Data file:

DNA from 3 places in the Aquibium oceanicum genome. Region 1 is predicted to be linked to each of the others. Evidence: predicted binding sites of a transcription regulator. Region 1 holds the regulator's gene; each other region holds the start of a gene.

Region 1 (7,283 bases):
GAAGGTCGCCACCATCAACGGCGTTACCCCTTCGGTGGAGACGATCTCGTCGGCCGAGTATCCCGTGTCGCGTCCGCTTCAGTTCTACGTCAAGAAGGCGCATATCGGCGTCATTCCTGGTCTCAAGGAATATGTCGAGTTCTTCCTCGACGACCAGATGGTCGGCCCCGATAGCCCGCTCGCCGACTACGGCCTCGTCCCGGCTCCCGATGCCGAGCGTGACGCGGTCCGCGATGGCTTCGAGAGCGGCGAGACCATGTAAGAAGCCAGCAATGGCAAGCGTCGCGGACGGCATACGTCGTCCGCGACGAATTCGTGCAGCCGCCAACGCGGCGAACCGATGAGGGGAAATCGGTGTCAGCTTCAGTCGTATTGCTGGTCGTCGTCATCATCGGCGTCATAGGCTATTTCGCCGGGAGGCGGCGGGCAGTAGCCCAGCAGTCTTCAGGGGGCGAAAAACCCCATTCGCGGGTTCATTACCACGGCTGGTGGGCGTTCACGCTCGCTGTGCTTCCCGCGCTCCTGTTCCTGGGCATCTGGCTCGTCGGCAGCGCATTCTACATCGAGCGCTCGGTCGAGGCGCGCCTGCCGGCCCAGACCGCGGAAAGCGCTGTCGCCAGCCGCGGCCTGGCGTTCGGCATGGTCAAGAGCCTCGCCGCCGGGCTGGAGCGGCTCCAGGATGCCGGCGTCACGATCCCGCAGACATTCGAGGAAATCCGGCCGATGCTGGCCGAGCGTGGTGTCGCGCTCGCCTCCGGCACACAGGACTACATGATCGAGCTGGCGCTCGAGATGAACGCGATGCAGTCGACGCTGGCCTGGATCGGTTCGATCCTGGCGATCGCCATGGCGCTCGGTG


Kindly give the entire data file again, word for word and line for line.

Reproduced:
DNA from 3 places in the Aquibium oceanicum genome. Region 1 is predicted to be linked to each of the others. Evidence: predicted binding sites of a transcription regulator. Region 1 holds the regulator's gene; each other region holds the start of a gene.

Region 1 (7,283 bases):
GAAGGTCGCCACCATCAACGGCGTTACCCCTTCGGTGGAGACGATCTCGTCGGCCGAGTATCCCGTGTCGCGTCCGCTTCAGTTCTACGTCAAGAAGGCGCATATCGGCGTCATTCCTGGTCTCAAGGAATATGTCGAGTTCTTCCTCGACGACCAGATGGTCGGCCCCGATAGCCCGCTCGCCGACTACGGCCTCGTCCCGGCTCCCGATGCCGAGCGTGACGCGGTCCGCGATGGCTTCGAGAGCGGCGAGACCATGTAAGAAGCCAGCAATGGCAAGCGTCGCGGACGGCATACGTCGTCCGCGACGAATTCGTGCAGCCGCCAACGCGGCGAACCGATGAGGGGAAATCGGTGTCAGCTTCAGTCGTATTGCTGGTCGTCGTCATCATCGGCGTCATAGGCTATTTCGCCGGGAGGCGGCGGGCAGTAGCCCAGCAGTCTTCAGGGGGCGAAAAACCCCATTCGCGGGTTCATTACCACGGCTGGTGGGCGTTCACGCTCGCTGTGCTTCCCGCGCTCCTGTTCCTGGGCATCTGGCTCGTCGGCAGCGCATTCTACATCGAGCGCTCGGTCGAGGCGCGCCTGCCGGCCCAGACCGCGGAAAGCGCTGTCGCCAGCCGCGGCCTGGCGTTCGGCATGGTCAAGAGCCTCGCCGCCGGGCTGGAGCGGCTCCAGGATGCCGGCGTCACGATCCCGCAGACATTCGAGGAAATCCGGCCGATGCTGGCCGAGCGTGGTGTCGCGCTCGCCTCCGGCACACAGGACTACATGATCGAGCTGGCGCTCGAGATGAACGCGATGCAGTCGACGCTGGCCTGGATCGGTTCGATCCTGGCGATCGCCATGGCGCTCGGTG